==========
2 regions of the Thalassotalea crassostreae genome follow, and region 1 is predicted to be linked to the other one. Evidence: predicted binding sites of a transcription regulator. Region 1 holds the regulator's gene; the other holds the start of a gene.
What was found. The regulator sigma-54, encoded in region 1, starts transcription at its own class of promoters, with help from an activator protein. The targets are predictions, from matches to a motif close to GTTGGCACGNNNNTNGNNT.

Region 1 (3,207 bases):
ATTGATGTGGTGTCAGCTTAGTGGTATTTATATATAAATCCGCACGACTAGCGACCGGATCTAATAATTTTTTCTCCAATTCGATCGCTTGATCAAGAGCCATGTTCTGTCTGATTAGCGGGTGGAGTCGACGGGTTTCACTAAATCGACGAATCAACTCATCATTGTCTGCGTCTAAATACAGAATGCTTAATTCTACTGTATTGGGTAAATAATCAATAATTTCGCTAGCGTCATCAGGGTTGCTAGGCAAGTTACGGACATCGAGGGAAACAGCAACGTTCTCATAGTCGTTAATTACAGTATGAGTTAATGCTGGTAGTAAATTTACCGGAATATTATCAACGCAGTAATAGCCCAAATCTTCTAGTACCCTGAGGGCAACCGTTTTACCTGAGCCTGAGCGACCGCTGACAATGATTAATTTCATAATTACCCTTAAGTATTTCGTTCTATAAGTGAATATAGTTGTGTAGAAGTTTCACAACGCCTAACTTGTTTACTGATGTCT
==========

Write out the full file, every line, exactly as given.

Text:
2 regions of the Thalassotalea crassostreae genome follow, and region 1 is predicted to be linked to the other one. Evidence: predicted binding sites of a transcription regulator. Region 1 holds the regulator's gene; the other holds the start of a gene.
What was found. The regulator sigma-54, encoded in region 1, starts transcription at its own class of promoters, with help from an activator protein. The targets are predictions, from matches to a motif close to GTTGGCACGNNNNTNGNNT.

Region 1 (3,207 bases):
ATTGATGTGGTGTCAGCTTAGTGGTATTTATATATAAATCCGCACGACTAGCGACCGGATCTAATAATTTTTTCTCCAATTCGATCGCTTGATCAAGAGCCATGTTCTGTCTGATTAGCGGGTGGAGTCGACGGGTTTCACTAAATCGACGAATCAACTCATCATTGTCTGCGTCTAAATACAGAATGCTTAATTCTACTGTATTGGGTAAATAATCAATAATTTCGCTAGCGTCATCAGGGTTGCTAGGCAAGTTACGGACATCGAGGGAAACAGCAACGTTCTCATAGTCGTTAATTACAGTATGAGTTAATGCTGGTAGTAAATTTACCGGAATATTATCAACGCAGTAATAGCCCAAATCTTCTAGTACCCTGAGGGCAACCGTTTTACCTGAGCCTGAGCGACCGCTGACAATGATTAATTTCATAATTACCCTTAAGTATTTCGTTCTATAAGTGAATATAGTTGTGTAGAAGTTTCACAACGCCTAACTTGTTTACTGATGTCT